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Challenging the norms for radical Inclusivity: Unpacking folks and folx from a queer intersectional lens

Introduction

In this moment in time where equality, visibility and representation are increasingly more important than ever, our communities propose new communication tools that evolve and progressively adapt to echo these societal shifts to represent diversity. One particular manifestation of this change is the transition of the traditional term folks into the broader “newer” term folx. The purpose of this article is to demystify, clarify and dig deeper into these terms, analyzing the nuances, repercussions, and debates surrounding their use. My hope is that this will shed light on their meaning, impact, controversy, and importance in fostering radical Inclusivity.


Understanding the Basics: Let’s talk about Folks

The term folks has been a staple in American English for quite some time. It's frequently used in all sorts of conversations, as a more laid-back and inclusive replacement for “people” or “group.” According to the Merriam Webster dictionary (2024), when referring to 'folks,' it often implies a sense of community or shared identity, whether it's within a family, small town, or a regional context. For many Americans, 'folks' is typically considered a warm, friendly way to address a collective group, with no particular attention drawn to individual identities. Its versatility and neutrality give space to convey a sense of affinity and shared experiences across a broad spectrum of contexts.


What does Folx mean?

For a lot of people, the term folx may seem as something new and recent to common daily language. However, folx rapidly made its mark through the 70s, primarily within 2SLGBTQIA+ and activist circles. Folks is already a gender-neutral term, but changing the spelling of the word brings a visible sign of inclusion of Black, Asian, Latine, Indigenous, Queer, Trans and other minoritized communities that have been historically excluded from mainstream usage of folks. 


Folx' is not just a word; it is a recognition of diverse experiences and a conscious acknowledgement of identities that may otherwise feel unacknowledged or invisible. In its core, folx signifies a more inclusive spectrum of identities, affirming their existence and relevance within our societal discourse. In other words, when people, workplaces and other entities use the word folx, they want to be intentional towards embracing a broader, more radical inclusivity.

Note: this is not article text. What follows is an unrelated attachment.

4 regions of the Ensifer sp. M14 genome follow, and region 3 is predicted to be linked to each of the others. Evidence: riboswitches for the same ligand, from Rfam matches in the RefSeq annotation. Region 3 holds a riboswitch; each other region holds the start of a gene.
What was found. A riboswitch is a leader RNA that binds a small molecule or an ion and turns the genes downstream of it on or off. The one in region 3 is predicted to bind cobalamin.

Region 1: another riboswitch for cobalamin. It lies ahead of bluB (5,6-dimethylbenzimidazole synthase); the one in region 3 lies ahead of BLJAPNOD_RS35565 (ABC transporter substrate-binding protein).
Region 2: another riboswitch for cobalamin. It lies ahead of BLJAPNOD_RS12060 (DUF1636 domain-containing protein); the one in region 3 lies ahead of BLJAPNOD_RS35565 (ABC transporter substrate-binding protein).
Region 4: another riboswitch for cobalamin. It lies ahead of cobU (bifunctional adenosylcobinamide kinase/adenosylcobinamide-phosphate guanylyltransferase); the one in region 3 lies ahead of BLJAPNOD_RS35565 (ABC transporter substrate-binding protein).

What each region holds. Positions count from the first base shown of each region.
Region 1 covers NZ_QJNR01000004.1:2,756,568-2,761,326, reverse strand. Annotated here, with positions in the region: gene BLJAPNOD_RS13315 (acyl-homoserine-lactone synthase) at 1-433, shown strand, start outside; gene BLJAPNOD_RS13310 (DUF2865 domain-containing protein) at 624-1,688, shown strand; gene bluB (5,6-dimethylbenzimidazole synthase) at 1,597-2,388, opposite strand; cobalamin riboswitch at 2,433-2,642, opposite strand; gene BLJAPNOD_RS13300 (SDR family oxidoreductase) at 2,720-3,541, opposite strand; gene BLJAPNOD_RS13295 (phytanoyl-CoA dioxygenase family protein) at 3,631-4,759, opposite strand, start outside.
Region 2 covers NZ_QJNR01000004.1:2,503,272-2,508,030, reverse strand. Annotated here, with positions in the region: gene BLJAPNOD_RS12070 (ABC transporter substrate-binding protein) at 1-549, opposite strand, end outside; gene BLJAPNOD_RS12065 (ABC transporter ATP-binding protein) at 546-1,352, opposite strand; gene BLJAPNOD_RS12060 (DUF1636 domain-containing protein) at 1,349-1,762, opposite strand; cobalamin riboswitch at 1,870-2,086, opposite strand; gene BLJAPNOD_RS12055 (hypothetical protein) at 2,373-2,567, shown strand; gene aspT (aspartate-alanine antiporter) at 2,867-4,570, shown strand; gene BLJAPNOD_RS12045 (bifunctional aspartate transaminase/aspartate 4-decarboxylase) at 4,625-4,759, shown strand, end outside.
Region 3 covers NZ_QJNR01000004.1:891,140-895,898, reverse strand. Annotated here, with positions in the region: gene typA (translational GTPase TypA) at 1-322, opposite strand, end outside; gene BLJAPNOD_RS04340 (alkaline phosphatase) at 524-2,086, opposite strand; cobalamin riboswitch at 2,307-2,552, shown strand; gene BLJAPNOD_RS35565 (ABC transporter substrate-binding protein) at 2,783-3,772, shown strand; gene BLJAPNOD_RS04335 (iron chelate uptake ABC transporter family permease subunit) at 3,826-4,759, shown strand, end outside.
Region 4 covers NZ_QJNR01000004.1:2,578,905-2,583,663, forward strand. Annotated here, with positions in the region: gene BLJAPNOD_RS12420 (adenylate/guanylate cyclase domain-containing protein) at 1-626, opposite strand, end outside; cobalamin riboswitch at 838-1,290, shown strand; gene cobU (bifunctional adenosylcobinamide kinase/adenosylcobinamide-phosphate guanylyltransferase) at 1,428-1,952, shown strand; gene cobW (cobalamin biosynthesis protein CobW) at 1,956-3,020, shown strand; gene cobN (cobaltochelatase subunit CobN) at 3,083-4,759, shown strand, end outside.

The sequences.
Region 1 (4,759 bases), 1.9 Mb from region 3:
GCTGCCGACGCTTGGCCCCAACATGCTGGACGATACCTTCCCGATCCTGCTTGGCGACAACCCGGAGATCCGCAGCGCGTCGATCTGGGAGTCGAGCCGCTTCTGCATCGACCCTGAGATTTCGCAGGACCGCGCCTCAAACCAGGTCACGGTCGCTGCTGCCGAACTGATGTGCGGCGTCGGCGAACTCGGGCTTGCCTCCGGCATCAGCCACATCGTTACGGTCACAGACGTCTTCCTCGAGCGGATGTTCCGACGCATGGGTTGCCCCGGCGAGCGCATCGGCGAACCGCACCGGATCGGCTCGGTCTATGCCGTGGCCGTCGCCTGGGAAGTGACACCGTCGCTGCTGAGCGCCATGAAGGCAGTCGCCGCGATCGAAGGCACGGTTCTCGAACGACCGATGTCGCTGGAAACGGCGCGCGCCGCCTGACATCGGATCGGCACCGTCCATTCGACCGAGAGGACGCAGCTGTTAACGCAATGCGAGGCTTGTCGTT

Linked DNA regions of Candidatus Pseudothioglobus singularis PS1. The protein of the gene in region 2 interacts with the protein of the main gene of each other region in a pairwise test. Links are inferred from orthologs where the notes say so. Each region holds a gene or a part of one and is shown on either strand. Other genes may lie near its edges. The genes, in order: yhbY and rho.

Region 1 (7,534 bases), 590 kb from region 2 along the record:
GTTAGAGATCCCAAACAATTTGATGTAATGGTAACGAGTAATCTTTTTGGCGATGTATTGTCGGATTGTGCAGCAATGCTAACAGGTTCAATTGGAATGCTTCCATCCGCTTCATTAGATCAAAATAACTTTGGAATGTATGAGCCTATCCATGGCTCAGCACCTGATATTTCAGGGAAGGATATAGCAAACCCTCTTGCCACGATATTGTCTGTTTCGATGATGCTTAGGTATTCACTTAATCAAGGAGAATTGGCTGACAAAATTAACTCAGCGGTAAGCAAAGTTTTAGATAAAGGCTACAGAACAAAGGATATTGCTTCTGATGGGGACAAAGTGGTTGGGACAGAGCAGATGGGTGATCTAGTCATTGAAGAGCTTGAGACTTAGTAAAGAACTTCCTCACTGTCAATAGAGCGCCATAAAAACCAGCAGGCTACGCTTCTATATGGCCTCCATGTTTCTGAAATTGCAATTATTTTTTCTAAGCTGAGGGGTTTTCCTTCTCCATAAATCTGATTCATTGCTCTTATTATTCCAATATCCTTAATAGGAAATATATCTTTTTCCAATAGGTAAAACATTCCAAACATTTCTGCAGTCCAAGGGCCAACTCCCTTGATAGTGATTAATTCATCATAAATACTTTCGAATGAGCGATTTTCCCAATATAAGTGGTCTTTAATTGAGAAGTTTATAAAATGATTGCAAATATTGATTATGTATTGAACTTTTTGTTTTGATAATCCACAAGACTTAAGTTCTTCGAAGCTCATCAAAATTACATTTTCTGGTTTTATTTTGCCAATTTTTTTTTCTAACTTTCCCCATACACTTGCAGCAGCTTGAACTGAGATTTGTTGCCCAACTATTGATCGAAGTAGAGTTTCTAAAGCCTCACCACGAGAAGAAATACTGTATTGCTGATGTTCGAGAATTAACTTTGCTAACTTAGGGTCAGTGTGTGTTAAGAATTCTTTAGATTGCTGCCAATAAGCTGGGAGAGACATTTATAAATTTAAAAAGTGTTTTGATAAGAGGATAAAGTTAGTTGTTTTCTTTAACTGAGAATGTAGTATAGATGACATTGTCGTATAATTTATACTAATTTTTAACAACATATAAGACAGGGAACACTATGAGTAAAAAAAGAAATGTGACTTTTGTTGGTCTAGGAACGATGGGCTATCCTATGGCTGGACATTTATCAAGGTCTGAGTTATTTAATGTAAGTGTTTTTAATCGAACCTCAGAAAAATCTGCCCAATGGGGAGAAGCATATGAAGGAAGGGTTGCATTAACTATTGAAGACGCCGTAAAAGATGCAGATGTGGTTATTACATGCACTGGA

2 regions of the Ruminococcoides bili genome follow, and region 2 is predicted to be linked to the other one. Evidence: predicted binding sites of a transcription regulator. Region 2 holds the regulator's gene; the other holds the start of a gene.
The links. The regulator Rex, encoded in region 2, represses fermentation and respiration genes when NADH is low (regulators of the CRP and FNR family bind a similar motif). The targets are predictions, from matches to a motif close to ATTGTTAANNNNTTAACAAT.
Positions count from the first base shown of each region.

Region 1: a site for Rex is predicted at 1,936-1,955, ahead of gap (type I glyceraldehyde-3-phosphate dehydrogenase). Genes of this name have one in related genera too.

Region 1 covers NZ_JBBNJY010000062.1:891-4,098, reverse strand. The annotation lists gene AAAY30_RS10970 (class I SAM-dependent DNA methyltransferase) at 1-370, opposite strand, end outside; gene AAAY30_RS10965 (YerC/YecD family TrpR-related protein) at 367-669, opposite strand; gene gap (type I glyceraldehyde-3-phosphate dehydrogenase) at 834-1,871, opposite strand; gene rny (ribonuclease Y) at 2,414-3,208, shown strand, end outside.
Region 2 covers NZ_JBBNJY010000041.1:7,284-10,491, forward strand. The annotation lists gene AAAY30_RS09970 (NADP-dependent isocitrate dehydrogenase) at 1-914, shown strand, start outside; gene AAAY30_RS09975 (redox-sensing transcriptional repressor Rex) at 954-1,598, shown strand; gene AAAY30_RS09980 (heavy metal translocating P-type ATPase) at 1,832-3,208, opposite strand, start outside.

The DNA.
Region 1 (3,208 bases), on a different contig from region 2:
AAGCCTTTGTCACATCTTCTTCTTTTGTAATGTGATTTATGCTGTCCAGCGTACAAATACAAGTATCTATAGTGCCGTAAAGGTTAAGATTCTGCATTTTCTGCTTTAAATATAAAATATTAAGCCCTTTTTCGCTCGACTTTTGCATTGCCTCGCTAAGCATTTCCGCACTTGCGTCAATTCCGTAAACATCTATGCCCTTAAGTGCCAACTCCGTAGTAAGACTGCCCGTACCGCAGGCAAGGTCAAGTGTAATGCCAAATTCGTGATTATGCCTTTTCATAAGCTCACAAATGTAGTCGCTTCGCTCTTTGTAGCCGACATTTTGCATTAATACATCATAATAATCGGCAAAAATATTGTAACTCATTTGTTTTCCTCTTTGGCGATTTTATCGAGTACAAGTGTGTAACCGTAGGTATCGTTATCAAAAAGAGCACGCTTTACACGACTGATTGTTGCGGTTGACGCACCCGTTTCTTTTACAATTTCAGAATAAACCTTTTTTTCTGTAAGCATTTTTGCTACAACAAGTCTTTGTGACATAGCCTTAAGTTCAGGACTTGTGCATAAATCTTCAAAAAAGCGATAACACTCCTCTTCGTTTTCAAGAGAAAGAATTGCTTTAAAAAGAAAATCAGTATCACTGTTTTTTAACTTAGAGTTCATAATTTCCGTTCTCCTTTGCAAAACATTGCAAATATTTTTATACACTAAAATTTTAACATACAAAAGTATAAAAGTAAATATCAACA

The Controversy: Is Folx actually more inclusive?

Despite the acclaim for folx as a beacon of radical inclusivity, the term also faces its share of resistance from many communities, which is a very common behavior with neo terminology. The argument is that folks in its original form was already an inclusive term, thus rendering folx redundant. Some critics raise the concern that the implementation of folx may unintentionally hint at a structural and historical exclusivity within the term folks, which was never meant to be the case. 


What’s important to know is that language is ever evolving, changing, as it is not static. It is completely valid to feel uncomfortable when new words arise, and we don’t know exactly what they mean. Learning and incorporating new terms into our daily vocabulary can be very complex. Unlearning to relearn terms that are very ingrained in our collective understanding is even more challenging! However, like we always suggest in our Trainings, reserve the right to change your mind and stay comfortable with being uncomfortable. We are all on our own learning journey and that’s valid.


The Verdict: Folks or Folx

In the debate between folks and folx, the choice isn't about what’s “right” but rather hinges on personal understanding and acknowledgement of diversity, equity, and inclusion. Embracing and implementing folx is a conscious affirmation of respect for Black, Asian, Latine, Indigenous, Queer, Trans, and other minoritized individuals. However, the use of folks continues to serve as a casual reference to people collectively, without any specific focus on gender or racial identities. 


To respect and honor the complex experiences that minoritized communities encounter, it is crucial to understand the implications, purpose, and power of using inclusive language. Rita Mae Brown once said that "language exerts hidden power, like a moon on the tides". With our language choices we can contribute to the larger conversation about equity, inclusivity, and diversity, reinforcing our collective commitment to celebrating, honoring, affirming, and embracing everyone, no matter who they are. Ultimately, WE have the power to make a real difference. 


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